Prof. PhDr. Zdeněk Matějček (born in Chlumec nad Cidlinou on August 16, 1922; died in Prague on October 26, 2004 was a world-renowned child psychologist/psychologist who pioneered into the study of institutional conditions of raising children in the environment of psychological deprivation. He was a modern man and a reformer of child care emphasizing the irreplacable role of family.
He was born in 1922 in East Bohemia. His father was a director of the famous Kladruby Stud Farm. That’s where Matějček enjoyed returning to in his memories. He was also a co-founder and the first chairman of an association that involved animals, eg. dogs or horses in child therapy. He graduated from Faculty of Arts of Charles University with a degree in Czech and philosophy (comprising psychology studies at that time). He decided to become a psychologist following the communist coup in 1948.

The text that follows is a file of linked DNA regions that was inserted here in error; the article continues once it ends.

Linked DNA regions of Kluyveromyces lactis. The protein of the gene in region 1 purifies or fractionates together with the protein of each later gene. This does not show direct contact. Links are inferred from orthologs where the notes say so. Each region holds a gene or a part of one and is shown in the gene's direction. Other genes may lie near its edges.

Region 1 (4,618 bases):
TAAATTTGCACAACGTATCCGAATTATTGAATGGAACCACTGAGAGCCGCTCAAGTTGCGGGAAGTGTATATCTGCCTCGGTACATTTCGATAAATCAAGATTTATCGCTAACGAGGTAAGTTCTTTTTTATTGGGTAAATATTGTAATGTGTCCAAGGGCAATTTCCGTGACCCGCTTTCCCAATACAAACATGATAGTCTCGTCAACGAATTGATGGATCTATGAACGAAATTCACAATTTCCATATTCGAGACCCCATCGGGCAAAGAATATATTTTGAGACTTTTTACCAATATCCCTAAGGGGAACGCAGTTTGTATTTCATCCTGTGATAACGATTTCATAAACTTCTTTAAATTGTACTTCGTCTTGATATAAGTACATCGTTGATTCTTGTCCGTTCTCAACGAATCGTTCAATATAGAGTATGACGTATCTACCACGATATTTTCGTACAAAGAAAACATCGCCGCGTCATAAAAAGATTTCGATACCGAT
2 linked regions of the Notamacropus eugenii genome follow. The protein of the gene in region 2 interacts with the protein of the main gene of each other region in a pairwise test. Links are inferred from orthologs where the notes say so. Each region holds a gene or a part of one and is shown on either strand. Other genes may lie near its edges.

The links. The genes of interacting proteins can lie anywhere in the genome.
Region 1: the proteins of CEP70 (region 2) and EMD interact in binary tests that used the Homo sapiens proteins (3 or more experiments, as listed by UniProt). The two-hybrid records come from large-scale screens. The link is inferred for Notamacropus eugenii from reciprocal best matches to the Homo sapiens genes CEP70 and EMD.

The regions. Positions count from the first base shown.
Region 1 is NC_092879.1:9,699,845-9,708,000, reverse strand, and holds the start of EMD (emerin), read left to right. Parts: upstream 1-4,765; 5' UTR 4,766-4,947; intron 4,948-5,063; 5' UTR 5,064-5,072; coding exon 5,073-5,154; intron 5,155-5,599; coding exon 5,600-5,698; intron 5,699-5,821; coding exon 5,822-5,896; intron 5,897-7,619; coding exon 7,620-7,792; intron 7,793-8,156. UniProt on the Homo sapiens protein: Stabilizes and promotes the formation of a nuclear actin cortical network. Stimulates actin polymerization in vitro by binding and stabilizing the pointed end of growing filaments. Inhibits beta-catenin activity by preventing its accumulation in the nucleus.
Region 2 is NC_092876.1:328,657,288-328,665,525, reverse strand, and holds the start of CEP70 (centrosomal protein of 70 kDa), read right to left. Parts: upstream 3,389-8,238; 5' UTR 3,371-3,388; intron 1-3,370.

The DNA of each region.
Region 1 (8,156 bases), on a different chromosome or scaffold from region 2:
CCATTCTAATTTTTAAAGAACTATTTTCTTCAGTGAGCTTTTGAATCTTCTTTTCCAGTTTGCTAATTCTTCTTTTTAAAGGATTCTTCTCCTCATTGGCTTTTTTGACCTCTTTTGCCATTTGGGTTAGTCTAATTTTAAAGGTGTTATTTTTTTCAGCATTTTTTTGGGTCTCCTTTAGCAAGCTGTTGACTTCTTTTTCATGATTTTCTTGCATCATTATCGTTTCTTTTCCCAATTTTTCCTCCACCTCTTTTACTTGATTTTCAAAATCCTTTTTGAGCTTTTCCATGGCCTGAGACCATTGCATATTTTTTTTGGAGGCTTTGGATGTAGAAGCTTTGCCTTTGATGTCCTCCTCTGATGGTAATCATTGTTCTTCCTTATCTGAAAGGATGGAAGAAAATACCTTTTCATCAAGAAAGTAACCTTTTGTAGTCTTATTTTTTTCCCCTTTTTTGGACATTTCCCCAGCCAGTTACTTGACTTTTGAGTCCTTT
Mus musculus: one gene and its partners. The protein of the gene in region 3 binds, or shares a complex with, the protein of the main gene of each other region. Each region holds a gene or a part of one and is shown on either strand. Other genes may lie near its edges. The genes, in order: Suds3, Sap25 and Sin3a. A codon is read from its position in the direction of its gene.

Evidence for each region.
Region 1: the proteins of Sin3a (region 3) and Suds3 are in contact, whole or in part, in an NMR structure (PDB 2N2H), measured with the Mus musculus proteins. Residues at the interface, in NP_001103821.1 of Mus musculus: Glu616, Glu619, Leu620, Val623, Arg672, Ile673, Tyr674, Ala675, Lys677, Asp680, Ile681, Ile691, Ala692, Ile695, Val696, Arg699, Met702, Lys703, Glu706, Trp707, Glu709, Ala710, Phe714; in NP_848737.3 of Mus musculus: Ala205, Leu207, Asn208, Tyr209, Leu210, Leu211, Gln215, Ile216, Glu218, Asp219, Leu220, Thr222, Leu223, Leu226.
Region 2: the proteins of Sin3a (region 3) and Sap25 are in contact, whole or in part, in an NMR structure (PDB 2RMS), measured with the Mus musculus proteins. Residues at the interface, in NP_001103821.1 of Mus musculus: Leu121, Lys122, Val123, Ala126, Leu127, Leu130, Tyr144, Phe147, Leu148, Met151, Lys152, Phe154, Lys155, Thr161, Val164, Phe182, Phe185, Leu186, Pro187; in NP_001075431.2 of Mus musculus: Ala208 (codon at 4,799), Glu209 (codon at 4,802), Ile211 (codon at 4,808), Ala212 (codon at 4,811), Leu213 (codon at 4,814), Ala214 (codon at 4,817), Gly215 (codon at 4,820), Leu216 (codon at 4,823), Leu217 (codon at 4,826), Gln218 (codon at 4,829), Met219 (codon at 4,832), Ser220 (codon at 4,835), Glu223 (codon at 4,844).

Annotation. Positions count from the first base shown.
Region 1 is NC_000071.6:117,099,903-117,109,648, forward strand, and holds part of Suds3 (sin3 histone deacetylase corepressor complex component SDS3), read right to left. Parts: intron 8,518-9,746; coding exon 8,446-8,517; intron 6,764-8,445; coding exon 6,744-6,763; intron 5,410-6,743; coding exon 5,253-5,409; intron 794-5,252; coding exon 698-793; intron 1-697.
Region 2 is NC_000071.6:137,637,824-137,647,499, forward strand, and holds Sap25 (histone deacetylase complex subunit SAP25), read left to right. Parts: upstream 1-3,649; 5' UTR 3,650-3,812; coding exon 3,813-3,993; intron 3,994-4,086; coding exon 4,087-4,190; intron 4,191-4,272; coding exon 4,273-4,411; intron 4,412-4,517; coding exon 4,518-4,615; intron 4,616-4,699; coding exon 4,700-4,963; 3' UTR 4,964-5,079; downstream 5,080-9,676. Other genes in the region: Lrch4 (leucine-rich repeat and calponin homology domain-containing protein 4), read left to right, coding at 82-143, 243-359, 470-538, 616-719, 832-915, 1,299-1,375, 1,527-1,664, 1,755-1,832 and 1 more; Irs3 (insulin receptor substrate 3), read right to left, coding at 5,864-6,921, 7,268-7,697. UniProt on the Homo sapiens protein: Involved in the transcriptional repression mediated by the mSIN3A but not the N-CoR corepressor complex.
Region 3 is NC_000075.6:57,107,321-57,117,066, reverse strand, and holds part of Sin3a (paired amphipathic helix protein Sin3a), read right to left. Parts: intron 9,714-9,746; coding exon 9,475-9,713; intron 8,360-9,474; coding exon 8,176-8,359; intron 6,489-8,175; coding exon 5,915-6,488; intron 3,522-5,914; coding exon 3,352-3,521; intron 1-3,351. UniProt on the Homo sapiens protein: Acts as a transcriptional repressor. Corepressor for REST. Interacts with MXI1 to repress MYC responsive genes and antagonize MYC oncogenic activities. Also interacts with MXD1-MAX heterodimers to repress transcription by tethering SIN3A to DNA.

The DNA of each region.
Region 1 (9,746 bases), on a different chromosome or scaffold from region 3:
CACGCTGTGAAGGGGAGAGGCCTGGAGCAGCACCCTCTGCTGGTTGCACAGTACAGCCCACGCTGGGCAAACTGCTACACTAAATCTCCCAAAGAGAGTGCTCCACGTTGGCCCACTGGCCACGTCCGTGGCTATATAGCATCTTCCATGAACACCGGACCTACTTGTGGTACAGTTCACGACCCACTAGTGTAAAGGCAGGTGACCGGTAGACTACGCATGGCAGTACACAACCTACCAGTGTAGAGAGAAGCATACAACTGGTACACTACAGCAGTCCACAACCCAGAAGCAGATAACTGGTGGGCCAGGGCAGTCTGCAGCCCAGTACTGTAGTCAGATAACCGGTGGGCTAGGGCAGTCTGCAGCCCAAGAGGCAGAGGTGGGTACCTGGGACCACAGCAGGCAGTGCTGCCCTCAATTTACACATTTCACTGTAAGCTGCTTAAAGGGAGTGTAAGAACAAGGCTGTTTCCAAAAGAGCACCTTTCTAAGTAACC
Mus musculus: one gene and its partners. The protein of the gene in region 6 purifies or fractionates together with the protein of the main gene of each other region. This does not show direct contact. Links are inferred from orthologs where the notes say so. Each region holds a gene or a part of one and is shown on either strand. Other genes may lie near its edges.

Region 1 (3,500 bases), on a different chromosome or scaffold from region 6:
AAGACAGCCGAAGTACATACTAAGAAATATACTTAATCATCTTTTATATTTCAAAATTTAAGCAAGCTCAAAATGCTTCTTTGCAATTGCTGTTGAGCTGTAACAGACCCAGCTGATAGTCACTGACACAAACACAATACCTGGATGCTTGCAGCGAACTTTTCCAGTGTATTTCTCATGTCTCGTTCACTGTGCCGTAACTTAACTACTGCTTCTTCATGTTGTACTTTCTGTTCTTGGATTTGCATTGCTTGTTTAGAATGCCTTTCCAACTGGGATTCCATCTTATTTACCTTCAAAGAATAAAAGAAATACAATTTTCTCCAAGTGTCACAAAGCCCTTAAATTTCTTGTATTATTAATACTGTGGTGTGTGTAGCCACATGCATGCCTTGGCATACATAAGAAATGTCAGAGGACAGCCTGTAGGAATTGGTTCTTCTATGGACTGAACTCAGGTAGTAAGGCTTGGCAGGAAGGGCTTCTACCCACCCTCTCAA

In 1950 he started as a psychologist at the Sociodiagnostic Institute of Prague focusing on developmental research of children in orphanages and children’s homes. The institute was ahead of its time in involving an entire team of experts in the diagnostic process –psychologists, doctors, and social workers. Great attention was paid to functioning of the family. At the instituted he started his cooperation with Josef Langmeier and together they created an original and inventive approach to understanding mental deprivation. Based on a regular and long-standing research of children in children’s homes, ie. in conditions depriving them of fulfilling many of their basic psychological and social needs, the authors proved that institutional care presents a great risk to child’s mental and social development, and its negative consequences carry their impact on these children throughout their lives.